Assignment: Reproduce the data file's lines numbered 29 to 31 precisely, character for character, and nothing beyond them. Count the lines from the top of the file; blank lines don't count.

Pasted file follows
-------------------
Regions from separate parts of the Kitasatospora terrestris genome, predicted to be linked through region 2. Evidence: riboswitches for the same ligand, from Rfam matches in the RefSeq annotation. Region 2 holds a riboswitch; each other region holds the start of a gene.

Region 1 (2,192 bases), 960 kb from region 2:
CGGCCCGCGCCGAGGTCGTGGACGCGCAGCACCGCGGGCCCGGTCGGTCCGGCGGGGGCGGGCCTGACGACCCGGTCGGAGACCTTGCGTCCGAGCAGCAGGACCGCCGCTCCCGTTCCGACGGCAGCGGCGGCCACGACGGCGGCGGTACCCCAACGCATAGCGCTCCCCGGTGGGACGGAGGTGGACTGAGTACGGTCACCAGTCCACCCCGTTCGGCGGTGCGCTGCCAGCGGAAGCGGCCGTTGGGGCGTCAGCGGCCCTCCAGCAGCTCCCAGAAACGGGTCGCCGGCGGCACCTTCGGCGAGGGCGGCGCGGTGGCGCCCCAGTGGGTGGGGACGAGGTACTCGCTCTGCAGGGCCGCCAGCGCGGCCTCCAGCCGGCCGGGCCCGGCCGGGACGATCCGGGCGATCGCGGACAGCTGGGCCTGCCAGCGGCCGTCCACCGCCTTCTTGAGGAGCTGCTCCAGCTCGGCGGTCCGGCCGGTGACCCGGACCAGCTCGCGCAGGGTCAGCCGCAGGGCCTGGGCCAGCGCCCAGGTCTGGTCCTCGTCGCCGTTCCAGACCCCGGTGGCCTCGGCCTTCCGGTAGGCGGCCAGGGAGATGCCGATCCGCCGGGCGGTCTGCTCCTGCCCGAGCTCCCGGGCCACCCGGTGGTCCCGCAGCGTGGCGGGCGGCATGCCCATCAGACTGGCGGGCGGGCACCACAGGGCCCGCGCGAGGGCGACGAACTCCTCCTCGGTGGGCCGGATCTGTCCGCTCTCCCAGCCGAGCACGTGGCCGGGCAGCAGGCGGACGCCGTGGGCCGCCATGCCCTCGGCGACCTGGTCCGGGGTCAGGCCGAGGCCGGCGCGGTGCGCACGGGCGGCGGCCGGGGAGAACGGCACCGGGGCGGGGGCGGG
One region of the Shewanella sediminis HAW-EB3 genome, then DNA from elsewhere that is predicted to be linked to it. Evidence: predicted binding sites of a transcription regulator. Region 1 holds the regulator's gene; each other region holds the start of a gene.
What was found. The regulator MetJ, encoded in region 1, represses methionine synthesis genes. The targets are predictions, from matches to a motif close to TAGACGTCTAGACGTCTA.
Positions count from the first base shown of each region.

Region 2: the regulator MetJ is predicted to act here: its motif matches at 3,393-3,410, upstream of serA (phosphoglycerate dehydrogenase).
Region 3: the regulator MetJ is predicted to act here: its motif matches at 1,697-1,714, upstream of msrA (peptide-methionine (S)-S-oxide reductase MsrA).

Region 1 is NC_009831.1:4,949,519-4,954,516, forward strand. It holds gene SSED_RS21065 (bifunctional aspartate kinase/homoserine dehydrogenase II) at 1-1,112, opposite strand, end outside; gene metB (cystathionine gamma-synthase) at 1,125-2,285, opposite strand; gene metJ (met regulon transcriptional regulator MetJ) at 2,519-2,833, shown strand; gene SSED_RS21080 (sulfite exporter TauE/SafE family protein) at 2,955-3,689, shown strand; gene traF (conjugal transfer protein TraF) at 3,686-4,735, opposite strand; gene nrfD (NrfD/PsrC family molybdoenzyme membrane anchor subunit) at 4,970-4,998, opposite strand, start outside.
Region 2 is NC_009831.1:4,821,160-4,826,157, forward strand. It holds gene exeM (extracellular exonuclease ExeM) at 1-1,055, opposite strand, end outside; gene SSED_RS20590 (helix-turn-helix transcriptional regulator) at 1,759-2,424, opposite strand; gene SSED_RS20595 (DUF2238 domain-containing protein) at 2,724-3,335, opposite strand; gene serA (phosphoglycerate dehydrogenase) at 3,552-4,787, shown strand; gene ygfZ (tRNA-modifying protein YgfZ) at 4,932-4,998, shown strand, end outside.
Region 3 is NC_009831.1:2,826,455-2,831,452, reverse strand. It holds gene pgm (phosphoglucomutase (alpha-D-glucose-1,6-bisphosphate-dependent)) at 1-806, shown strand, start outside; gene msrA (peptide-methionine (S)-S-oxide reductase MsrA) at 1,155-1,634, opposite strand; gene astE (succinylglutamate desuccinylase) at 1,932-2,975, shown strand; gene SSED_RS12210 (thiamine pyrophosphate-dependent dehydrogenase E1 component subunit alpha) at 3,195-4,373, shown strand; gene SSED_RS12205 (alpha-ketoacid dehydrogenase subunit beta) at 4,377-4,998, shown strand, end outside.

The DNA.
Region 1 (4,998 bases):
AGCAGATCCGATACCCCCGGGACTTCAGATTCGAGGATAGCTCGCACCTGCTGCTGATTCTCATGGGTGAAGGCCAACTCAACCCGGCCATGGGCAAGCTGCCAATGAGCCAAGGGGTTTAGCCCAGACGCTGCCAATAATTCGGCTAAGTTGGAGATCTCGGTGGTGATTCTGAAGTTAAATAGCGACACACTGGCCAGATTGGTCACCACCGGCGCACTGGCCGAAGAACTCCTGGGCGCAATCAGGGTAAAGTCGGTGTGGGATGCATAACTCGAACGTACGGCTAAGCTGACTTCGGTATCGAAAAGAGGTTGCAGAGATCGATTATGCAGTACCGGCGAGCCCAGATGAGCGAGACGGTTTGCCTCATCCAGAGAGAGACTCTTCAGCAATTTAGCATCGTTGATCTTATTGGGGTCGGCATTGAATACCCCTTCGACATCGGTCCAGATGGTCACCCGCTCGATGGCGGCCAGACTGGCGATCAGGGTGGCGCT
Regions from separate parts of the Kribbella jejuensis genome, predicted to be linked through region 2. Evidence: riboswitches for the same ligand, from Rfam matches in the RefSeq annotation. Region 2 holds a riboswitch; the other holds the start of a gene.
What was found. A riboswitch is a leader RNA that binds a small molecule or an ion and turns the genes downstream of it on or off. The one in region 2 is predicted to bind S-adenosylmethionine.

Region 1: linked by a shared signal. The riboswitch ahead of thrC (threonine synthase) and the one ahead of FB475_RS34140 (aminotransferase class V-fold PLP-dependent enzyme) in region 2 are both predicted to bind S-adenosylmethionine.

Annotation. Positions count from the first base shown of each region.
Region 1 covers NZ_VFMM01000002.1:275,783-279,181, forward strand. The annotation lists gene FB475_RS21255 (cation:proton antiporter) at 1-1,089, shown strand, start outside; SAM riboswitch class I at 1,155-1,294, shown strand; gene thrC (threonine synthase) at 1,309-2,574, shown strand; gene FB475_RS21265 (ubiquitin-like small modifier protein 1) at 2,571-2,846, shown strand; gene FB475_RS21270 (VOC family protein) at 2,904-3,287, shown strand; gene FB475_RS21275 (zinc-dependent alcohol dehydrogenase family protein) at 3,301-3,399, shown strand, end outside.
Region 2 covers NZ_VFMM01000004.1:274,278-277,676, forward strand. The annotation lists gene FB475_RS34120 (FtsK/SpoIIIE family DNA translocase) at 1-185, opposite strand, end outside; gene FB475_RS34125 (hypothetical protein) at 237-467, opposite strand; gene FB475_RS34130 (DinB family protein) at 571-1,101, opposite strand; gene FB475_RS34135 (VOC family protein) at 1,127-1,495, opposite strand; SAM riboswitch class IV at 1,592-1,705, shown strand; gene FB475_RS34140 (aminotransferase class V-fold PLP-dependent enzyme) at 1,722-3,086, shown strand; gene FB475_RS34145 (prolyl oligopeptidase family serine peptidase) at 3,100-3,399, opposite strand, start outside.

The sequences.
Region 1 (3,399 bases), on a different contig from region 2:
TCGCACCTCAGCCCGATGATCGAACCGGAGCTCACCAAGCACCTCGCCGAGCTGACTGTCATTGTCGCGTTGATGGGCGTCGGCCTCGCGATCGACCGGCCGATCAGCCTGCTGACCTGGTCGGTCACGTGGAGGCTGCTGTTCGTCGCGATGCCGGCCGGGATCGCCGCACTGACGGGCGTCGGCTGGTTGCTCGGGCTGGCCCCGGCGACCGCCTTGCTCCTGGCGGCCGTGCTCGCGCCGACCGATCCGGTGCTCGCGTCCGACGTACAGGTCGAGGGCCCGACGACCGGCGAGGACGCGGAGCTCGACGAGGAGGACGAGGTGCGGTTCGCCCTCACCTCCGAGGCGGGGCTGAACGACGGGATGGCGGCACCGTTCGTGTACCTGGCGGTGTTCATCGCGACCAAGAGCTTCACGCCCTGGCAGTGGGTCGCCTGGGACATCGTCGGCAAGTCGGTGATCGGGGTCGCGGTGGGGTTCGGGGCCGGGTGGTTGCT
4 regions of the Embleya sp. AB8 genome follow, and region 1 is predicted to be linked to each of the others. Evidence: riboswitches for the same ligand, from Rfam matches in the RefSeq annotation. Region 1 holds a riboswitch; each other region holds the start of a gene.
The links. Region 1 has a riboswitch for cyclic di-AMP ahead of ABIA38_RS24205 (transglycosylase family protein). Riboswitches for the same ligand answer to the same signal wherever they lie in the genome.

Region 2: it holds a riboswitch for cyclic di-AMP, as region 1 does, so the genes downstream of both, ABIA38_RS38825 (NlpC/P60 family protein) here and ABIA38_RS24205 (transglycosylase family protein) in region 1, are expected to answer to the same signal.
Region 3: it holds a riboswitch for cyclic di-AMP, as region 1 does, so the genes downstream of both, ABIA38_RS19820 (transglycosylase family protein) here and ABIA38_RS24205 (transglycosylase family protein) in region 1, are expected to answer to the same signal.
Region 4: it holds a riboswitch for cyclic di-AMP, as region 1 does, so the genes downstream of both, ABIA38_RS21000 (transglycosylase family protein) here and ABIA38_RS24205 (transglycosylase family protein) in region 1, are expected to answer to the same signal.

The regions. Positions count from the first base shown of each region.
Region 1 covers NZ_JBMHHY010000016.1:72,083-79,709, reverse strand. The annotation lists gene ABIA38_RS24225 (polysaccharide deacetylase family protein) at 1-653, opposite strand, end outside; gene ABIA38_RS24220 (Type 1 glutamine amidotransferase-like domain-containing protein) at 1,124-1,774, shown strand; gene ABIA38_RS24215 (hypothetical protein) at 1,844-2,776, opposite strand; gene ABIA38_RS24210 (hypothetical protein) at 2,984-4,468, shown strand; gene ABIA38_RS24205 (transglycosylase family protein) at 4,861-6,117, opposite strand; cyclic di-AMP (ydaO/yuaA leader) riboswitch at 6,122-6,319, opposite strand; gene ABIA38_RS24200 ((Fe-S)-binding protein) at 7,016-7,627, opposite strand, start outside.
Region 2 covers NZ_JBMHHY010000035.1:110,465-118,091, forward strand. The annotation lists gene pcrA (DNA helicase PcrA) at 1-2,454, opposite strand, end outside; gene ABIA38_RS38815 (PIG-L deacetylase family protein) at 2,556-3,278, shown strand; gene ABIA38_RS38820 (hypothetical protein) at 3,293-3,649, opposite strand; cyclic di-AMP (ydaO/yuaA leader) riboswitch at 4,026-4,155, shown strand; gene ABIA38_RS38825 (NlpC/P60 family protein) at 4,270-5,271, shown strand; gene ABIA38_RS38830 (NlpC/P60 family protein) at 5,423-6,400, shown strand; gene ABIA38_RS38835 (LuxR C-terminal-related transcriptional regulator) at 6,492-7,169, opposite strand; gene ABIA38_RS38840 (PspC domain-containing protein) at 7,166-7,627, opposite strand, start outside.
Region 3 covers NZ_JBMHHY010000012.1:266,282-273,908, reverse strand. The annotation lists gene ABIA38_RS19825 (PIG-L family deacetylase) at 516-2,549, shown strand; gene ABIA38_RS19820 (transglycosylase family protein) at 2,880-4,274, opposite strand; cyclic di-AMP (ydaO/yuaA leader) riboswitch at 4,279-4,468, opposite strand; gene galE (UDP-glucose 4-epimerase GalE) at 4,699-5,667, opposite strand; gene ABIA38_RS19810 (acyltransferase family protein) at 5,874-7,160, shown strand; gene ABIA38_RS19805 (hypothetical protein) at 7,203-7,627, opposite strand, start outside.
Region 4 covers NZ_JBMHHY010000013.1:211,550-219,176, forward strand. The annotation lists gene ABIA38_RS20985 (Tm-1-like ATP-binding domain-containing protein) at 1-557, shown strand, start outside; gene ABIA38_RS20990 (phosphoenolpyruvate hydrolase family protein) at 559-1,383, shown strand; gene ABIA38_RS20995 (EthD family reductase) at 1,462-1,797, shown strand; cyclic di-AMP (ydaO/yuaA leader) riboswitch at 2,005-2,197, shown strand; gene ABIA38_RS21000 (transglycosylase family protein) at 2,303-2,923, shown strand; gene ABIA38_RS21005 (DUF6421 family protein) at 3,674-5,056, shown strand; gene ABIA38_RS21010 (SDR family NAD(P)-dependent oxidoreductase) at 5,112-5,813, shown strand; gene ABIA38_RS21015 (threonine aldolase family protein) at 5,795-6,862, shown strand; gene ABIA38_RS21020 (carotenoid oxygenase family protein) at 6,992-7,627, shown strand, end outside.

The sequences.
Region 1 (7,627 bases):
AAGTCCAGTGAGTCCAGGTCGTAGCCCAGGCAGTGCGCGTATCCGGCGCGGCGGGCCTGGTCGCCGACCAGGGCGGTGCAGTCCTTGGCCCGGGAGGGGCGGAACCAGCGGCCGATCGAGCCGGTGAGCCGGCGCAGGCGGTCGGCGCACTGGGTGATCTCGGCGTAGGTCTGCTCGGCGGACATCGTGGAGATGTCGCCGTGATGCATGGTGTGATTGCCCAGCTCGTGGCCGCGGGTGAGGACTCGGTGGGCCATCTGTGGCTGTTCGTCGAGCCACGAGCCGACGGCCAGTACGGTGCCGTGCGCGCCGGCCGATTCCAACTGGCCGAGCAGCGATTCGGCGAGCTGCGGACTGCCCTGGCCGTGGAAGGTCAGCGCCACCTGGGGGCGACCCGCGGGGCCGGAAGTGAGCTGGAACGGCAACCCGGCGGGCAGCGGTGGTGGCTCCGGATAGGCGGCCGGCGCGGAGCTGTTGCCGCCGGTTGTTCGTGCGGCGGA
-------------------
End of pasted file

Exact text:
The regions. Positions count from the first base shown of each region.
Region 1 covers NZ_JBMHHY010000016.1:72,083-79,709, reverse strand. The annotation lists gene ABIA38_RS24225 (polysaccharide deacetylase family protein) at 1-653, opposite strand, end outside; gene ABIA38_RS24220 (Type 1 glutamine amidotransferase-like domain-containing protein) at 1,124-1,774, shown strand; gene ABIA38_RS24215 (hypothetical protein) at 1,844-2,776, opposite strand; gene ABIA38_RS24210 (hypothetical protein) at 2,984-4,468, shown strand; gene ABIA38_RS24205 (transglycosylase family protein) at 4,861-6,117, opposite strand; cyclic di-AMP (ydaO/yuaA leader) riboswitch at 6,122-6,319, opposite strand; gene ABIA38_RS24200 ((Fe-S)-binding protein) at 7,016-7,627, opposite strand, start outside.
Region 2 covers NZ_JBMHHY010000035.1:110,465-118,091, forward strand. The annotation lists gene pcrA (DNA helicase PcrA) at 1-2,454, opposite strand, end outside; gene ABIA38_RS38815 (PIG-L deacetylase family protein) at 2,556-3,278, shown strand; gene ABIA38_RS38820 (hypothetical protein) at 3,293-3,649, opposite strand; cyclic di-AMP (ydaO/yuaA leader) riboswitch at 4,026-4,155, shown strand; gene ABIA38_RS38825 (NlpC/P60 family protein) at 4,270-5,271, shown strand; gene ABIA38_RS38830 (NlpC/P60 family protein) at 5,423-6,400, shown strand; gene ABIA38_RS38835 (LuxR C-terminal-related transcriptional regulator) at 6,492-7,169, opposite strand; gene ABIA38_RS38840 (PspC domain-containing protein) at 7,166-7,627, opposite strand, start outside.